Decoding the different ways to get out of debt and how they apply to your unique situation
With the total consumer debt in the United States hovering around 2.4 trillion dollars, financial hardship is a reality countless people face daily. Although those in debt can be comforted knowing they are not alone, when deciding how to handle a debt, it is important to understand that what works for others may not be the best solution for you. Equipped with the right information, you can determine what method is ultimately best suited for you.
How much debt do you have?
When debt can be handled without help
Self-management And Payment in Full
Self-management is one way to pay your debt in full. There are countless “how to” articles out there, all offering different payment strategies and advice, ie. pay off the credit card with the highest interest first or pay off the card with the lowest balance first, etc. While using one of these systems to pay off debt may work for those with smaller debts or a steady job, the reality is that most people are in debt because payment in full was not a viable financial option for them.
What to do when you are beyond self-help
Many people who are in debt have moved beyond the point of self-help and are in need of assistance. The best-suited programs for these individuals will hinge on their ability to pay the full amount owed. For many struggling with debt, paying the full amount of the debt, even over an extended period of time, is not a realistic option.
Debt Management Program
In a debt management program, the management company essentially steps into the debtors’ shoes in the eyes of the creditors. The debtor will make monthly payments to the management company who will negotiate the interest rates and fees with your creditors and disburse the monthly payments to each as agreed. With a debt management plan, you are not reducing the amount you pay, but simply paying the full amount with a possible lower interest rate as negotiated by the management company. It is important to keep in mind that making late payments to the management company can have severe consequences in the form of penalty late fees and negative marks on your credit report.
Debt Consolidation Loan
This is an option for those borrowers who have multiple creditors they are indebted to. In a debt consolidation loan, you take out one larger loan to cover the debts of your past loans, essentially paying off all of your debts at once. This consolidated loan may have a lower monthly payment and lower interest rate than the other loans, making it an appealing option in the short term. Consolidated loans are also an attractive option because they have a minimal effect on your credit score. However, consolidation does not eliminate debt, but rather transfers several high-interest loans to one long-term, lower interest loan. It’s important to keep in mind that in order to secure a low interest consolidation loan, a form of collateral, such as the deed to your home, is often required. Essentially, debt consolidation provides little or no debt relief, it is a swap of one debt for another.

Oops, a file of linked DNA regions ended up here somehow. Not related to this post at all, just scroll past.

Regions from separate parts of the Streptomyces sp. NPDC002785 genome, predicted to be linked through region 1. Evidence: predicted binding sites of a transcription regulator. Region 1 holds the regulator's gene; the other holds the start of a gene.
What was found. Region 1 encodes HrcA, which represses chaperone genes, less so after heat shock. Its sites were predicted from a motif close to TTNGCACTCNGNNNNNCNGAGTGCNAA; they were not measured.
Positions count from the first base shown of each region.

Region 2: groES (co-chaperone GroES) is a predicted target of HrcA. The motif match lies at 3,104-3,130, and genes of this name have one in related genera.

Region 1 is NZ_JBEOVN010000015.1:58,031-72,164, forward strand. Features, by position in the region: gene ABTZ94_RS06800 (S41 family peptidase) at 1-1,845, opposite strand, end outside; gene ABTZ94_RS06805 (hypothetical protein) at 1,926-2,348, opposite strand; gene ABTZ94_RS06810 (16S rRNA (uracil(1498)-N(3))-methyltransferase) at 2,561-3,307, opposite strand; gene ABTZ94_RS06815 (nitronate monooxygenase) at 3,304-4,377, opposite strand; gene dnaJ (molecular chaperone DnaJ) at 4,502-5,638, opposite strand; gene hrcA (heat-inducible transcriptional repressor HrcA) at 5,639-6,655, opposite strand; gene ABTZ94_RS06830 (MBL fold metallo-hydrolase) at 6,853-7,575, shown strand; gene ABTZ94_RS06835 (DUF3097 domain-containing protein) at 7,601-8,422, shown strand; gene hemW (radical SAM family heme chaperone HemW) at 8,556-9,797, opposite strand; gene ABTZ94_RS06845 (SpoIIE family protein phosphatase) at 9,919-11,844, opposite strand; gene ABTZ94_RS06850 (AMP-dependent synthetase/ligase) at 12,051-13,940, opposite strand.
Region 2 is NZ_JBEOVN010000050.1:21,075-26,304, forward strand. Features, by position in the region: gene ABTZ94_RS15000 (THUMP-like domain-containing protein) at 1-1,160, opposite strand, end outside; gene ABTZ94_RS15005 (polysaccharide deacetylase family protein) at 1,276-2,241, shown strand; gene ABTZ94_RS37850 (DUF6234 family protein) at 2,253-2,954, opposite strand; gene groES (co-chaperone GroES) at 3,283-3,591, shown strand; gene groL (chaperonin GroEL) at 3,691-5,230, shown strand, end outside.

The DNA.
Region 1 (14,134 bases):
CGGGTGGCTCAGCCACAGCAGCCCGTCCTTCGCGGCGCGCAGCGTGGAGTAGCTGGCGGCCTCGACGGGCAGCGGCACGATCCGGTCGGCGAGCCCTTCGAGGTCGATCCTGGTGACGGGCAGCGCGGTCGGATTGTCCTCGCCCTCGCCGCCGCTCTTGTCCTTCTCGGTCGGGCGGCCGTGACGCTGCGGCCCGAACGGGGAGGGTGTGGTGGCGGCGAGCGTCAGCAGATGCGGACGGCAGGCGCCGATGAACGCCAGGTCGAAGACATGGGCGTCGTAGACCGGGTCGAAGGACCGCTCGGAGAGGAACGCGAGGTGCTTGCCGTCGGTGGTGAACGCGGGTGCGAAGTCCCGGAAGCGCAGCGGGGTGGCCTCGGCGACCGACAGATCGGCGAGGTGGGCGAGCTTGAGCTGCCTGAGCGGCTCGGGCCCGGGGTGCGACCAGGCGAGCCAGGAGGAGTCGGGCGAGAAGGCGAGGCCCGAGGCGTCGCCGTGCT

When paying off the whole amount is not an option for you
Debt Settlement Negotiation
With formal debt settlement negotiation, a third party negotiates with your creditors on your behalf to work out a settlement agreement in which you’re obligated to pay only a fraction of the original debt owed. The entire process can take 6-36 months, making debt settlement a much faster road to debt relief than consolidation, which can take up to 15 years in some cases. If your creditor becomes impatient, having an attorney as your negotiator affords you protection if your creditor were to pursue legal action against you. Unlike bankruptcy, with debt settlement you are not forced to liquidate/sell your assets.
Declaring bankruptcy is a life altering decision and yet for some people, it’s their only option. Chapter 7 bankruptcy essentially wipes your slate clean, but at a large cost. Chapter 13 bankruptcy can take up to 5 years to complete and you end up paying back most of your debt. Depending on which kind you qualify for, filing bankruptcy may come at the expense of your property, assets, and credit score. Thus, for most, bankruptcy is a drastic and last resort option.
Faced with the many different ways to get out of debt, figuring out the right choice on your own can be overwhelming. The attorneys at McCarthy Law offer a free consultation and can help you to determine what is the best course of action for your financial situation.
Kevin Fallon McCarthy
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